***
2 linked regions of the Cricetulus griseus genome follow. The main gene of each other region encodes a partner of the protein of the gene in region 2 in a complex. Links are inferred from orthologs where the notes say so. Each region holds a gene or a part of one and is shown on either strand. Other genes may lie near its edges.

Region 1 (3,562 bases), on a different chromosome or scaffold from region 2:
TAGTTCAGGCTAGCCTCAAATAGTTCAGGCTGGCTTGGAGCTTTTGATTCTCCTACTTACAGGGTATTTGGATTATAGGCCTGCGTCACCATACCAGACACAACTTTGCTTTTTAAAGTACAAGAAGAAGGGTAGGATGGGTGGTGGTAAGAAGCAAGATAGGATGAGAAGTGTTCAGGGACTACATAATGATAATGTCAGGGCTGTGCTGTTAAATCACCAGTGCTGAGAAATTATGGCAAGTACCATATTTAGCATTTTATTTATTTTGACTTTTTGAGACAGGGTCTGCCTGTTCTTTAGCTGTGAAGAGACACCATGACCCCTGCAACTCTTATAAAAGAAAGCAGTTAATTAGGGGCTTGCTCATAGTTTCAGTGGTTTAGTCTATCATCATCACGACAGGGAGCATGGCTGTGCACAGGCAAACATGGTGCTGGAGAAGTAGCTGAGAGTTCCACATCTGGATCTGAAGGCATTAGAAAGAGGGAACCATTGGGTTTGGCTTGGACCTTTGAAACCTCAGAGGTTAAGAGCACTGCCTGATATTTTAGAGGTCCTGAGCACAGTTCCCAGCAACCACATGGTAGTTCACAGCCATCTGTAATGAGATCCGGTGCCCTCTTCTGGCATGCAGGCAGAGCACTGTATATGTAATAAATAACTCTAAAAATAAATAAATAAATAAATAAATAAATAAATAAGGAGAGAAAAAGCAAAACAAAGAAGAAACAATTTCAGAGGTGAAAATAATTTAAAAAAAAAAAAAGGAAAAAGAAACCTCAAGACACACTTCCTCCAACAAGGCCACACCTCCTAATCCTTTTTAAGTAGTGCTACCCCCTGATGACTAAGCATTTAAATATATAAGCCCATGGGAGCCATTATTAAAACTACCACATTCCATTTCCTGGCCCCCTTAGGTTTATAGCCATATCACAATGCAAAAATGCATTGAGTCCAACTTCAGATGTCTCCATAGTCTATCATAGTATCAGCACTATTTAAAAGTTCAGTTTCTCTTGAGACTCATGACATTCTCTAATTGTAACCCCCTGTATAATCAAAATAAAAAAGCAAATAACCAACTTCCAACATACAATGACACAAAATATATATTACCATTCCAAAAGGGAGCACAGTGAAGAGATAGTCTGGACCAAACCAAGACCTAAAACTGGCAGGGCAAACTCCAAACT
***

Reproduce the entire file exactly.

2 linked regions of the Cricetulus griseus genome follow. The main gene of each other region encodes a partner of the protein of the gene in region 2 in a complex. Links are inferred from orthologs where the notes say so. Each region holds a gene or a part of one and is shown on either strand. Other genes may lie near its edges.

Region 1 (3,562 bases), on a different chromosome or scaffold from region 2:
TAGTTCAGGCTAGCCTCAAATAGTTCAGGCTGGCTTGGAGCTTTTGATTCTCCTACTTACAGGGTATTTGGATTATAGGCCTGCGTCACCATACCAGACACAACTTTGCTTTTTAAAGTACAAGAAGAAGGGTAGGATGGGTGGTGGTAAGAAGCAAGATAGGATGAGAAGTGTTCAGGGACTACATAATGATAATGTCAGGGCTGTGCTGTTAAATCACCAGTGCTGAGAAATTATGGCAAGTACCATATTTAGCATTTTATTTATTTTGACTTTTTGAGACAGGGTCTGCCTGTTCTTTAGCTGTGAAGAGACACCATGACCCCTGCAACTCTTATAAAAGAAAGCAGTTAATTAGGGGCTTGCTCATAGTTTCAGTGGTTTAGTCTATCATCATCACGACAGGGAGCATGGCTGTGCACAGGCAAACATGGTGCTGGAGAAGTAGCTGAGAGTTCCACATCTGGATCTGAAGGCATTAGAAAGAGGGAACCATTGGGTTTGGCTTGGACCTTTGAAACCTCAGAGGTTAAGAGCACTGCCTGATATTTTAGAGGTCCTGAGCACAGTTCCCAGCAACCACATGGTAGTTCACAGCCATCTGTAATGAGATCCGGTGCCCTCTTCTGGCATGCAGGCAGAGCACTGTATATGTAATAAATAACTCTAAAAATAAATAAATAAATAAATAAATAAATAAATAAGGAGAGAAAAAGCAAAACAAAGAAGAAACAATTTCAGAGGTGAAAATAATTTAAAAAAAAAAAAAGGAAAAAGAAACCTCAAGACACACTTCCTCCAACAAGGCCACACCTCCTAATCCTTTTTAAGTAGTGCTACCCCCTGATGACTAAGCATTTAAATATATAAGCCCATGGGAGCCATTATTAAAACTACCACATTCCATTTCCTGGCCCCCTTAGGTTTATAGCCATATCACAATGCAAAAATGCATTGAGTCCAACTTCAGATGTCTCCATAGTCTATCATAGTATCAGCACTATTTAAAAGTTCAGTTTCTCTTGAGACTCATGACATTCTCTAATTGTAACCCCCTGTATAATCAAAATAAAAAAGCAAATAACCAACTTCCAACATACAATGACACAAAATATATATTACCATTCCAAAAGGGAGCACAGTGAAGAGATAGTCTGGACCAAACCAAGACCTAAAACTGGCAGGGCAAACTCCAAACT